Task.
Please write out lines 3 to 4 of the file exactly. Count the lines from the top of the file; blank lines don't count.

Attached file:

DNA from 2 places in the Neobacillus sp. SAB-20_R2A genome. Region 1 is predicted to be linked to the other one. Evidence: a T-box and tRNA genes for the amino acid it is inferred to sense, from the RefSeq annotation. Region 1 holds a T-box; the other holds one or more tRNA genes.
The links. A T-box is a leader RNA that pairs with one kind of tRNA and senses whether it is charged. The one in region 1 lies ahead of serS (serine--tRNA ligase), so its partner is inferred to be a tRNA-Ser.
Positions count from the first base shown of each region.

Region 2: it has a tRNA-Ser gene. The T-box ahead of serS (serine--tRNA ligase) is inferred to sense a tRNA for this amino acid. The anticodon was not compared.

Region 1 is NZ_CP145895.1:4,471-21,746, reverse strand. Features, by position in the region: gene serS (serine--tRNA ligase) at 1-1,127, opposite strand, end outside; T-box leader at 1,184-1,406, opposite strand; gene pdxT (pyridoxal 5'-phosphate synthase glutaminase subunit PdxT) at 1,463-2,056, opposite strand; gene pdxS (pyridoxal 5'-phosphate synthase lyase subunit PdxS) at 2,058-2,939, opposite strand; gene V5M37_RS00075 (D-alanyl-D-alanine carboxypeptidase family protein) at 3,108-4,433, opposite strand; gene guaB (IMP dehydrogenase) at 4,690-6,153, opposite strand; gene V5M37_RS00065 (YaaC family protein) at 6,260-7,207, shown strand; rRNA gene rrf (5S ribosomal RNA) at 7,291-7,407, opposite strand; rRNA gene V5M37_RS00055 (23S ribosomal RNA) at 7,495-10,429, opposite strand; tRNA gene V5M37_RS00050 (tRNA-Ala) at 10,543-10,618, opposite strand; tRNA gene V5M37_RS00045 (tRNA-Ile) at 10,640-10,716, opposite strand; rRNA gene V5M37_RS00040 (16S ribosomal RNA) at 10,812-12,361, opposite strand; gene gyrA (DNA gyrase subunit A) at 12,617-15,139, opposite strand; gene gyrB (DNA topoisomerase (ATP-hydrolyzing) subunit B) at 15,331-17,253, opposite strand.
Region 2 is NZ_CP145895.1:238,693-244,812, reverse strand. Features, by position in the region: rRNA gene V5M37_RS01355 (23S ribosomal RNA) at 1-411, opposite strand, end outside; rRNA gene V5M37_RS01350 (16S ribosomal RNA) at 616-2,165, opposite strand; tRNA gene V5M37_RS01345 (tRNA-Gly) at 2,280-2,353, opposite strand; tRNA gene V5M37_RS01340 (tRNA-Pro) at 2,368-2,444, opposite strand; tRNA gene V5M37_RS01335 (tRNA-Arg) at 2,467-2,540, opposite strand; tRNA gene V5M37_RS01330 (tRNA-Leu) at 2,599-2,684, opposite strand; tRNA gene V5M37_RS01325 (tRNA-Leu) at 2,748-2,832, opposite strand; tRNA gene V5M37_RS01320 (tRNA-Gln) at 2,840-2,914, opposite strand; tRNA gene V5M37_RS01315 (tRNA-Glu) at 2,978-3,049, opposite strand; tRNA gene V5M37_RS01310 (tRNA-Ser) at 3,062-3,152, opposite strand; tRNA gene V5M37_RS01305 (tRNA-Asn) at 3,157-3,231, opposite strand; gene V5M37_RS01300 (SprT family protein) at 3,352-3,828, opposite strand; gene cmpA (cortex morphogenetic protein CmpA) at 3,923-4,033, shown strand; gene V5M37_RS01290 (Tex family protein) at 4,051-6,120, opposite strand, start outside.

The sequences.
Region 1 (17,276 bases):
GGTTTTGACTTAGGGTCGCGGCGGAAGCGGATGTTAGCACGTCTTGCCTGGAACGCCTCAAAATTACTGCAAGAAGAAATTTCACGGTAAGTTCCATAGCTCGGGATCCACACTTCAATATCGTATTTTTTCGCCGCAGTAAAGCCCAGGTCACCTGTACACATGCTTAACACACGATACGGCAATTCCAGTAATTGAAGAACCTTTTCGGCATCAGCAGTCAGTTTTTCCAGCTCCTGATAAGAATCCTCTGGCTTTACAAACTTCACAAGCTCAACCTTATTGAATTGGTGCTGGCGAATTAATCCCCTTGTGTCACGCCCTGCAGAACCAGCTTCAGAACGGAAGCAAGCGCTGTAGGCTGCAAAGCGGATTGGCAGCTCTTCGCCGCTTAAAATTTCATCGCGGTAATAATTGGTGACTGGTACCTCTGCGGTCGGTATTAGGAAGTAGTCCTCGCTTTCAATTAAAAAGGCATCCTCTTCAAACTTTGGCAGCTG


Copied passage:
Positions count from the first base shown of each region.

Region 2: it has a tRNA-Ser gene. The T-box ahead of serS (serine--tRNA ligase) is inferred to sense a tRNA for this amino acid. The anticodon was not compared.